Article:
July 22, 2005 / Issue No. 3-05
 
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Professional Development
AGC Midyear Meeting Will Provide Opportunities to Hear From Labor Department Officials and Basic Trade General Presidents
AGC to Offer Several Management Training Programs This Fall
HR Professionals Learn and Network at AGC Forum
Employment Regulations
New Regulation on Consumer Information and Records Disposal Now in Effect
FAR Revised to Adopt DOL Regulations on Site of Work and Union Dues Notices
DHS Issues “Rebranded” I-9 Form
Hiring & Firing
Use of Popular Personality Test Deemed Violation of ADA
Collective Bargaining
Recent Bargaining Results Vary Widely, with National Average Just Slightly Above Last Year’s
Evergreen Clause Remains in Effect Despite Request to “Reopen” Agreement
Taft-Hartley Funds
Contractor Does Not Have to Make Double Benefit Fund Payments Despite Competing Union’s Claim of Territory
Davis-Bacon
Highway Contractor Must Pay Prevailing Wages to Truck Drivers Under State Law Despite Exclusion Under Davis-Bacon

  New Regulation on Consumer Information and Records Disposal Now in Effect
A new regulation that took effect on June 1 may require changes in the way that employers dispose of certain personnel records.

The Federal Trade Commission’s (FTC’s) final rule regarding the proper disposal of consumer report information and records under the Fair and Accurate Credit Transactions Act of 2003 (FACTA) amendments to the Fair Credit Reporting Act (FCRA) imposes a new requirement on anyone who “maintains or otherwise possesses consumer information, or any compilation of consumer information, derived from consumer reports for a business purpose properly dispose of any such information or compilation.”  The purpose of the so-called Disposal Rule is to reduce the risk of identity theft and other consumer harm from improper disposal of a consumer report or any record derived from one.

The term "consumer report" includes a written, oral, or other communication of information about a person's credit, character, general reputation, personal characteristics, or mode of living that was prepared or collected by a consumer reporting agency.  Common examples in the employment context include employee or applicant background checks and employee misconduct investigations performed by third parties.  The requirements do not apply if the employer conducts its own search for background information.  Also not covered is information that does not identify individuals, such as aggregate information or blind data.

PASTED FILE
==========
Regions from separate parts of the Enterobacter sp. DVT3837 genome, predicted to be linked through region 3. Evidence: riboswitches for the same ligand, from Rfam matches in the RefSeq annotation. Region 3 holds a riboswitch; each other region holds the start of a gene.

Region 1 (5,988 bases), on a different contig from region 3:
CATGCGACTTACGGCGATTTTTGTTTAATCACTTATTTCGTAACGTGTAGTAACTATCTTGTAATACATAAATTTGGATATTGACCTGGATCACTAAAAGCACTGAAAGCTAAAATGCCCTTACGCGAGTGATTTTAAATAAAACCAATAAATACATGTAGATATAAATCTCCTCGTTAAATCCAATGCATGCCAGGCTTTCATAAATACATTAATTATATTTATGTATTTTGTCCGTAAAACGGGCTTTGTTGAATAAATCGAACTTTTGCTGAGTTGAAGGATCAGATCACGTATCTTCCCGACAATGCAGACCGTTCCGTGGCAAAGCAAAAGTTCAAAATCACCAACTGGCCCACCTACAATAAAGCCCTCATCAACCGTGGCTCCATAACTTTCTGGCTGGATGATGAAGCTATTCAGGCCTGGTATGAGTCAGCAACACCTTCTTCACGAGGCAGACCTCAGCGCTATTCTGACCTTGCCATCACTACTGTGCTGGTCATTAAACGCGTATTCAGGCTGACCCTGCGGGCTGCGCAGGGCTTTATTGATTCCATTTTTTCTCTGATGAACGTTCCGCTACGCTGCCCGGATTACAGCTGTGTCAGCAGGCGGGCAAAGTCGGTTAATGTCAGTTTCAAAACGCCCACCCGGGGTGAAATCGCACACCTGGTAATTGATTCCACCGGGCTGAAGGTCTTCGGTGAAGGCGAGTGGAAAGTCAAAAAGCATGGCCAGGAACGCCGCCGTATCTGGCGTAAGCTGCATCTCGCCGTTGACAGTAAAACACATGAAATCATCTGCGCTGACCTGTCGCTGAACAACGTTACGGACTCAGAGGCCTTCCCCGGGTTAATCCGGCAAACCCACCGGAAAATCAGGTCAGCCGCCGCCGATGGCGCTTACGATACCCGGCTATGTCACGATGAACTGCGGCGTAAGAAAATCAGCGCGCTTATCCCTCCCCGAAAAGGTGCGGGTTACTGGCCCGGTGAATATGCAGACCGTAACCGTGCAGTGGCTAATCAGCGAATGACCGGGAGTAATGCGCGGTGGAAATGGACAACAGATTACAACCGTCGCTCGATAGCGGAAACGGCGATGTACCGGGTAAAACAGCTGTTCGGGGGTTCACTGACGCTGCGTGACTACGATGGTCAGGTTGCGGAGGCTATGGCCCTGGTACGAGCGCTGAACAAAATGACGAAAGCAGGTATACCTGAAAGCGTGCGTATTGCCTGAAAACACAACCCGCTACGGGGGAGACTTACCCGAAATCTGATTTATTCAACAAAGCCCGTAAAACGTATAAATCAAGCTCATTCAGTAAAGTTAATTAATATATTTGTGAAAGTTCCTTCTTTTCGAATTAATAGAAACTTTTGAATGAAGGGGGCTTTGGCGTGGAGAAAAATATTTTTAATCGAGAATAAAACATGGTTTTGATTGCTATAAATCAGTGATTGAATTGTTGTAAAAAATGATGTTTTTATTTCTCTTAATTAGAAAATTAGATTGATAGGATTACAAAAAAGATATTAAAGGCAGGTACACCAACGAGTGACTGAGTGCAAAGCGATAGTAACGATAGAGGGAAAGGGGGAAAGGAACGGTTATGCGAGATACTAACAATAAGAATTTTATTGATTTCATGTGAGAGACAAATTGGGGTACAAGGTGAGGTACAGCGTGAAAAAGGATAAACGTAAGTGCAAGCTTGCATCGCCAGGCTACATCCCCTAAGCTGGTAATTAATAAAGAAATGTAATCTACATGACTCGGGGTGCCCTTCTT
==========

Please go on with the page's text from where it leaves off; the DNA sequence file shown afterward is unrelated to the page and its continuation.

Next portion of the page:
The new regulation requires that covered entities “take reasonable measures to protect against unauthorized access to or use of the information in connection with its disposal.”  The standard for disposal is vague to allow entities to determine what measures are reasonable based on the sensitivity of the information, the costs and benefits of different disposal methods, and relevant changes in technology over time.  The rule includes specific examples of measures that would satisfy the standard.  The most relevant of the listed examples are:

(1) Implementing and monitoring compliance with policies and procedures that require the burning, pulverizing, or shredding of papers containing consumer information so that the information cannot practicably be read or reconstructed;

(2) Implementing and monitoring compliance with policies and procedures that require the destruction or erasure of electronic media containing consumer information so that the information cannot practicably be read or reconstructed; and

(3) After due diligence, entering into and monitoring compliance with a contract with another party engaged in the business of record destruction to dispose of material, specifically identified as consumer information, in a manner consistent with this rule.

The rule states that it should not be construed (a) to require the maintenance or destruction of any record about a consumer that is not imposed by another law, or (b) to alter or affect any requirement imposed under any other provision of law to maintain or destroy such a record.  Therefore, personnel documents retained by employers that are not covered by the new rule, such as payroll information, tax forms, and I-9 forms, are not affected and should be retained as otherwise required by law.

The FTC has released a new publication to educate businesses about the new requirements.  To view it, click here.  To view the text of the new regulation, click here.

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